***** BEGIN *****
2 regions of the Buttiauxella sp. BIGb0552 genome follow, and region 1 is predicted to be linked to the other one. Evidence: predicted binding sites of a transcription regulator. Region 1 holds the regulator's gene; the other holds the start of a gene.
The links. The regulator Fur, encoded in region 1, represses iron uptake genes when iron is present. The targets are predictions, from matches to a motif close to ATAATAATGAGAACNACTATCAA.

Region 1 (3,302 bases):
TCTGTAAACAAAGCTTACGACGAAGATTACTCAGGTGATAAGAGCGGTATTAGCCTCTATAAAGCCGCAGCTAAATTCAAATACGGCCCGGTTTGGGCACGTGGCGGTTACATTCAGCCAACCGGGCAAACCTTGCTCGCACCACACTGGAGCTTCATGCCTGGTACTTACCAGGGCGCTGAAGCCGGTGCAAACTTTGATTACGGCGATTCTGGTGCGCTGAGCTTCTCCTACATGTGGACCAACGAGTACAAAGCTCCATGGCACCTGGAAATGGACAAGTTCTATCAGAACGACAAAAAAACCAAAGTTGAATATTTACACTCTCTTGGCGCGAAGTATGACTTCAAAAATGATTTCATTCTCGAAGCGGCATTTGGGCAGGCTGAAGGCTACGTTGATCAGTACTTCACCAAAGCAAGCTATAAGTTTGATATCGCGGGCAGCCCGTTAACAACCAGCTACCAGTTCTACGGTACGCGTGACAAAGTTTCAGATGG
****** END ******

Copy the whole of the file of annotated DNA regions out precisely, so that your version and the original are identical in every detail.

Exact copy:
2 regions of the Buttiauxella sp. BIGb0552 genome follow, and region 1 is predicted to be linked to the other one. Evidence: predicted binding sites of a transcription regulator. Region 1 holds the regulator's gene; the other holds the start of a gene.
The links. The regulator Fur, encoded in region 1, represses iron uptake genes when iron is present. The targets are predictions, from matches to a motif close to ATAATAATGAGAACNACTATCAA.

Region 1 (3,302 bases):
TCTGTAAACAAAGCTTACGACGAAGATTACTCAGGTGATAAGAGCGGTATTAGCCTCTATAAAGCCGCAGCTAAATTCAAATACGGCCCGGTTTGGGCACGTGGCGGTTACATTCAGCCAACCGGGCAAACCTTGCTCGCACCACACTGGAGCTTCATGCCTGGTACTTACCAGGGCGCTGAAGCCGGTGCAAACTTTGATTACGGCGATTCTGGTGCGCTGAGCTTCTCCTACATGTGGACCAACGAGTACAAAGCTCCATGGCACCTGGAAATGGACAAGTTCTATCAGAACGACAAAAAAACCAAAGTTGAATATTTACACTCTCTTGGCGCGAAGTATGACTTCAAAAATGATTTCATTCTCGAAGCGGCATTTGGGCAGGCTGAAGGCTACGTTGATCAGTACTTCACCAAAGCAAGCTATAAGTTTGATATCGCGGGCAGCCCGTTAACAACCAGCTACCAGTTCTACGGTACGCGTGACAAAGTTTCAGATGG